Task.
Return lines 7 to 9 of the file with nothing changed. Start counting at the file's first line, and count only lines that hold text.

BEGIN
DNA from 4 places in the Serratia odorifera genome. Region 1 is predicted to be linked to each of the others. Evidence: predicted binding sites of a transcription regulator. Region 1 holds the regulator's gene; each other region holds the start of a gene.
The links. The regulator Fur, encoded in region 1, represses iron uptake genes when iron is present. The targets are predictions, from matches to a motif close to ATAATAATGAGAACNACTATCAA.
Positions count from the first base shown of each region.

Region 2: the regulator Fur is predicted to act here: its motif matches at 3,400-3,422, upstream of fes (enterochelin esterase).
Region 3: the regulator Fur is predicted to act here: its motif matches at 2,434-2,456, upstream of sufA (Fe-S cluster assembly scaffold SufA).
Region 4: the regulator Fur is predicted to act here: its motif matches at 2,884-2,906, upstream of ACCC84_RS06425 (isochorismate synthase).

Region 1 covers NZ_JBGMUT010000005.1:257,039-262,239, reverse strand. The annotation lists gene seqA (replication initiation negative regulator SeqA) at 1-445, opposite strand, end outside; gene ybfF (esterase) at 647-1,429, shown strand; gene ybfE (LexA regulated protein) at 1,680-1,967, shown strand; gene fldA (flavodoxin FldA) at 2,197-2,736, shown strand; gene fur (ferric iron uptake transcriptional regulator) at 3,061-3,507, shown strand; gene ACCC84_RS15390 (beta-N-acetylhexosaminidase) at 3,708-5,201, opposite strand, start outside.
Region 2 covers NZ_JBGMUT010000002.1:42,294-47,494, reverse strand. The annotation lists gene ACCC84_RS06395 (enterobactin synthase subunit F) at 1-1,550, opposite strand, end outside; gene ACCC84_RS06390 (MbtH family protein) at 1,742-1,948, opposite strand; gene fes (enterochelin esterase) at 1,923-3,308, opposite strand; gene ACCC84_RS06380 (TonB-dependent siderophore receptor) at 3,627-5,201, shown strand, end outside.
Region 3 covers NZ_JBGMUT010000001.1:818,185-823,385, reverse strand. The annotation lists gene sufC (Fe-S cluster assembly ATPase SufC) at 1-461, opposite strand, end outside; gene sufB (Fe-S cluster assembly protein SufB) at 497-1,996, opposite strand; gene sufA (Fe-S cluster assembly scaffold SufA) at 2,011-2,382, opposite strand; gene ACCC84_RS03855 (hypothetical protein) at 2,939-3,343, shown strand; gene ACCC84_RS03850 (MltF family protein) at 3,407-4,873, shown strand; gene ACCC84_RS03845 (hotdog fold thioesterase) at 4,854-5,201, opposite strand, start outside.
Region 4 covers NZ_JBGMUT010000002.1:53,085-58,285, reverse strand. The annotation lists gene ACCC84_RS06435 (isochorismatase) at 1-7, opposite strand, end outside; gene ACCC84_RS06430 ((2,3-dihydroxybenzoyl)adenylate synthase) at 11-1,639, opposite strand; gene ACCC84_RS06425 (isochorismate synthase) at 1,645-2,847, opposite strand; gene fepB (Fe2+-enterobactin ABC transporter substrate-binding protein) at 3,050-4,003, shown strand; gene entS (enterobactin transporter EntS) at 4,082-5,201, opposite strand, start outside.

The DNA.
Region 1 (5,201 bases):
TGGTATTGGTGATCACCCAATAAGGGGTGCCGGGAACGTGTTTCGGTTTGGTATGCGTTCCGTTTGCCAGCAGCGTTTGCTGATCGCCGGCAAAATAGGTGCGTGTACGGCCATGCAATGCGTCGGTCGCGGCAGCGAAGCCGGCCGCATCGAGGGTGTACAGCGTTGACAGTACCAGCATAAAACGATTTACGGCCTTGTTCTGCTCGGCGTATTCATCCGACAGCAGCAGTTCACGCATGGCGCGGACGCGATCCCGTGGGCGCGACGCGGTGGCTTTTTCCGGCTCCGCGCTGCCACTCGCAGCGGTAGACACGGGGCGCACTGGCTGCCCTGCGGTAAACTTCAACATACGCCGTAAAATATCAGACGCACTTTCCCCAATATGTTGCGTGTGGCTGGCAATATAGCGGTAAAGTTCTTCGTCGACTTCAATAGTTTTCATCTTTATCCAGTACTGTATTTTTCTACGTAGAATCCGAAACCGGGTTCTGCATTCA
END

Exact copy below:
Region 1 covers NZ_JBGMUT010000005.1:257,039-262,239, reverse strand. The annotation lists gene seqA (replication initiation negative regulator SeqA) at 1-445, opposite strand, end outside; gene ybfF (esterase) at 647-1,429, shown strand; gene ybfE (LexA regulated protein) at 1,680-1,967, shown strand; gene fldA (flavodoxin FldA) at 2,197-2,736, shown strand; gene fur (ferric iron uptake transcriptional regulator) at 3,061-3,507, shown strand; gene ACCC84_RS15390 (beta-N-acetylhexosaminidase) at 3,708-5,201, opposite strand, start outside.
Region 2 covers NZ_JBGMUT010000002.1:42,294-47,494, reverse strand. The annotation lists gene ACCC84_RS06395 (enterobactin synthase subunit F) at 1-1,550, opposite strand, end outside; gene ACCC84_RS06390 (MbtH family protein) at 1,742-1,948, opposite strand; gene fes (enterochelin esterase) at 1,923-3,308, opposite strand; gene ACCC84_RS06380 (TonB-dependent siderophore receptor) at 3,627-5,201, shown strand, end outside.
Region 3 covers NZ_JBGMUT010000001.1:818,185-823,385, reverse strand. The annotation lists gene sufC (Fe-S cluster assembly ATPase SufC) at 1-461, opposite strand, end outside; gene sufB (Fe-S cluster assembly protein SufB) at 497-1,996, opposite strand; gene sufA (Fe-S cluster assembly scaffold SufA) at 2,011-2,382, opposite strand; gene ACCC84_RS03855 (hypothetical protein) at 2,939-3,343, shown strand; gene ACCC84_RS03850 (MltF family protein) at 3,407-4,873, shown strand; gene ACCC84_RS03845 (hotdog fold thioesterase) at 4,854-5,201, opposite strand, start outside.